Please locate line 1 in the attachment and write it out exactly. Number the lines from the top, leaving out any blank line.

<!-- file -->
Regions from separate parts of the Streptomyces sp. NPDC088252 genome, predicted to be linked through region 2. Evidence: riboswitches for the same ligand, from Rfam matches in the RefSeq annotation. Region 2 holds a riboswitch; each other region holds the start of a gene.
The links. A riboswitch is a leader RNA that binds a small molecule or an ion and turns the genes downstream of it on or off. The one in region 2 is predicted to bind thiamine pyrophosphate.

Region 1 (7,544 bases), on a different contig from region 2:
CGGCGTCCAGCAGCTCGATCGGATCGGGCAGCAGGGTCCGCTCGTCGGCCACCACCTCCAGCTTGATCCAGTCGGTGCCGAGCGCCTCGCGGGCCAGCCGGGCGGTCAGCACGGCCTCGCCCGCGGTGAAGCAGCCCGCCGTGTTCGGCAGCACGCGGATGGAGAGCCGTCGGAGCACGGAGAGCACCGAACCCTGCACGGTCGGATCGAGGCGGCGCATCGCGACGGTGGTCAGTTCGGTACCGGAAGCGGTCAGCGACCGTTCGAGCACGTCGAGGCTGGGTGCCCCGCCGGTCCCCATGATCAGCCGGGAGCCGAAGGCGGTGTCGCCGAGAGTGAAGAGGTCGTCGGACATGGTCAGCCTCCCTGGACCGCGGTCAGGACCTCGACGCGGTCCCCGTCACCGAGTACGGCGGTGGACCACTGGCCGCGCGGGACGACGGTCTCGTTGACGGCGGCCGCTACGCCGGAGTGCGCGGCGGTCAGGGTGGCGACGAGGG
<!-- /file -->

Regions from separate parts of the Streptomyces sp. NPDC088252 genome, predicted to be linked through region 2. Evidence: riboswitches for the same ligand, from Rfam matches in the RefSeq annotation. Region 2 holds a riboswitch; each other region holds the start of a gene.